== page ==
We are also satisfied that the insured's failure of compliance with the requirement of the policy that prompt notice be given to the police of an occurrence involving a hit-and-run driver cannot be ipso facto disqualifying. As we made clear in Scheckel v. State Farm Mut. Auto. Ins. Co., supra, the issue is not simply whether the insured notified the police. The pertinent two-pronged question rather is first, whether the insured's conduct in attempting to identify the hit-and-run driver was reasonable or, alternatively, efforts to do so would have been futile; and second, whether the failure to file a prompt police report was excusable under the circumstances. See also O'Connell v. New Jersey Mfrs. Ins. Co., 306 N.J. Super. 166, 172 (App. Div. 1997), certif. granted, 153 N.J. 405 (1998), appeal dismissed, 157 N.J. 537 (1998); Norman v. Selective Ins. Co., 249 N.J. Super. 104, 107-108 (App. Div. 1991).

The requirement of reasonable efforts to identify the hit-and- run car or to show that such efforts would have been futile derives from the hit-and-run provisions of the Unsatisfied Claim and Judgment Fund Law (UCJF), N.J.S.A. 39:6-61 to -91, more particularly, N.J.S.A. 39:6-78(e). While the UM coverage here does not explicitly reiterate the statutory language, its import is substantially mirrored by the policy language of sections A and C1. In any event, we point out that UM coverage is mandated by N.J.S.A. 17:28-1.1, which incorporates the hit-and-run definition of N.J.S.A. 39:6-78. See Transport of N.J. v. Walter, 161 N.J. Super. 453, 460 (App. Div. 1978), aff'd as modified, 79 N.J. 400 (1979). Thus N.J.S.A. 17:28-1.1 must, in our view, be read as incorporating all of the claim-eligibility requirements of that statute, i.e., those conditions that render the accident a hit-and-run occurrence subject to the remedial scope of UCJF. And it must also be read as an exclusive list of eligibility requirements. The point, of course, is that since a primary purpose of mandatory UM coverage was to alleviate the financial burdens on the Fund, see, e.g., Riccio v. Prudential Property & Cas. Ins. Co., 108 N.J. 493, 503-504 (1987), it would defeat the legislative intent if the policy provisions were construed more restrictively than the analogous UCJF provision. Consequently, "in UM cases our courts have frequently struck policy provisions which were more restrictive than those mandated by statute ...," that is to say, those mandated by N.J.S.A. 17:28-1.1, which incorporate N.J.S.A. 39:6-78. Campbell v. Lion Ins. Co., 311 N.J. Super. 498, 507 (App. Div. 1998). See Perez v. American Bankers Insurance Co. of Florida, 81 N.J. 415, 419 (1979) (invalidating a UM policy provision requiring corroboration of a non-contact hit-and-run accident as contrary to and more restrictive than coverage afforded by N.J.S.A. 39:6-78). See also Ciecka v. Transamerica Ins. Group, 81 N.J. 421, 427-28 (1979), and Walkowitz v. Royal Globe Ins. Co., 149 N.J. Super. 442, 444-45, certif. dismissed, 75 N.J. 584 (1977) (invalidating certain UM coverage offsets provided for by the policy as contrary to the coverage mandated by N.J.S.A. 17:28-1.1 and 39:6-78). And see Liberty Mut. Ins. Co. v. Massey, 188 N.J. Super. 631, 637 (Ch. Div. 1983) (reforming UM policy language "to the extent necessary to conform with the statutory mandated coverage").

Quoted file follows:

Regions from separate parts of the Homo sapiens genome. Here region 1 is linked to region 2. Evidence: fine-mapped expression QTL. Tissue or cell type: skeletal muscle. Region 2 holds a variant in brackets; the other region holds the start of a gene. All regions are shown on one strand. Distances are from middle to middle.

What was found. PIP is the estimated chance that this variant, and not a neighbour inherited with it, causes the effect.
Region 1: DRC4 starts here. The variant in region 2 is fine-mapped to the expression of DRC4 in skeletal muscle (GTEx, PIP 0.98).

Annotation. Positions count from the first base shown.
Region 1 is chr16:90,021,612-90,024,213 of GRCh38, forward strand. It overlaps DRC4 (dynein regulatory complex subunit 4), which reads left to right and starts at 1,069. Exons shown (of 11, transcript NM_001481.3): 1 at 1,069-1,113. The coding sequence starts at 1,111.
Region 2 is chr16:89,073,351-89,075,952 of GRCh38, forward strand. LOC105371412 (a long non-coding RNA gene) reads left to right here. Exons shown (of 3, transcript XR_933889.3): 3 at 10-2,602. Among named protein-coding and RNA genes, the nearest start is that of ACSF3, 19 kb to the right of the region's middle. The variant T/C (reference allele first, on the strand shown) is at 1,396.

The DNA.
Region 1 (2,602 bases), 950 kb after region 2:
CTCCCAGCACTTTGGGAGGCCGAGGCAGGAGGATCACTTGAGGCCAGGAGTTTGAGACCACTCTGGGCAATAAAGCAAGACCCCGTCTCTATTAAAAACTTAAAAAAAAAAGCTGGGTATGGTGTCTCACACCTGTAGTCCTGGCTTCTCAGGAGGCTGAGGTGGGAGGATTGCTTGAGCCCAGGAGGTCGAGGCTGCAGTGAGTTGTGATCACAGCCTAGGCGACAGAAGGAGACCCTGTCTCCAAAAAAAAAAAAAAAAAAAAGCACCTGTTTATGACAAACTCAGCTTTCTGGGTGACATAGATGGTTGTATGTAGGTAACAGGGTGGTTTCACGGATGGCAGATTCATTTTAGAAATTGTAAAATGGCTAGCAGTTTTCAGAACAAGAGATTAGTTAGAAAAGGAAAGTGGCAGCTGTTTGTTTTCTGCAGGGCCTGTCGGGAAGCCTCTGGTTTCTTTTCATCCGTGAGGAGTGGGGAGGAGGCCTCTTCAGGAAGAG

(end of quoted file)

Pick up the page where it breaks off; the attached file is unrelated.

N.J.S.A. 39:6-78 does not condition Fund eligibility on the claimant's having filed a police report. Thus the UM coverage of the policy may not so condition coverage. We do not, however, suggest that the policy requirement of notification of the police of a hit-and-run accident is entirely of no moment. We think it plain that in appropriate circumstances, such notification may well constitute a necessary element of the "reasonable efforts" required by N.J.S.A. 39:6-78(e). And, on the other hand, as we said in Scheckel v. State Farm Mut. Auto. Ins. Co., supra, 316 N.J. Super. at 334-335, it may also be that failure of such notification, because it is excusable under the circumstances, cannot fairly be deemed to be a required component of "reasonable efforts." These, of course, are all matters of fact to be determined by the trier of fact in deciding whether the claimant's efforts to identify the hit-and-run car and driver were reasonable.

NJM relies on several unpublished opinions of this court holding that failure of the insured to file a prompt report with the police of a hit-and-run incident is disqualifying. We do not quarrel with the notion that the purpose of the policy requirement is not only to afford the carrier an opportunity itself to locate the hit-and-run driver but also to deter fraudulent claims. Obviously, however, these concerns can be safely left to the trier of fact. We reject, however, as contrary to well-settled law, the proposition that the insured's failure to comply with the policy requirement of promptly notifying the police of a hit-and-run accident can be automatically disqualifying.

Plaintiff's showing on NJM's summary judgment motion was sufficient to defeat it. His effort to observe and identify the vehicle at the time of the accident, his prompt report of the information he then had to the Turnpike Authority, and his subsequent unsuccessful inquiry of the Division of Motor Vehicles may be found by the trier of fact to have constituted reasonable efforts. Any further efforts may also be found by the trier of fact to have been likely futile. And plaintiff's reliance on the Turnpike Authority to notify the police may also be found by the trier of fact to have excused his own failure to have done so.

The summary judgment appealed from is reversed, and we remand for further proceedings consistent with this opinion.

20000223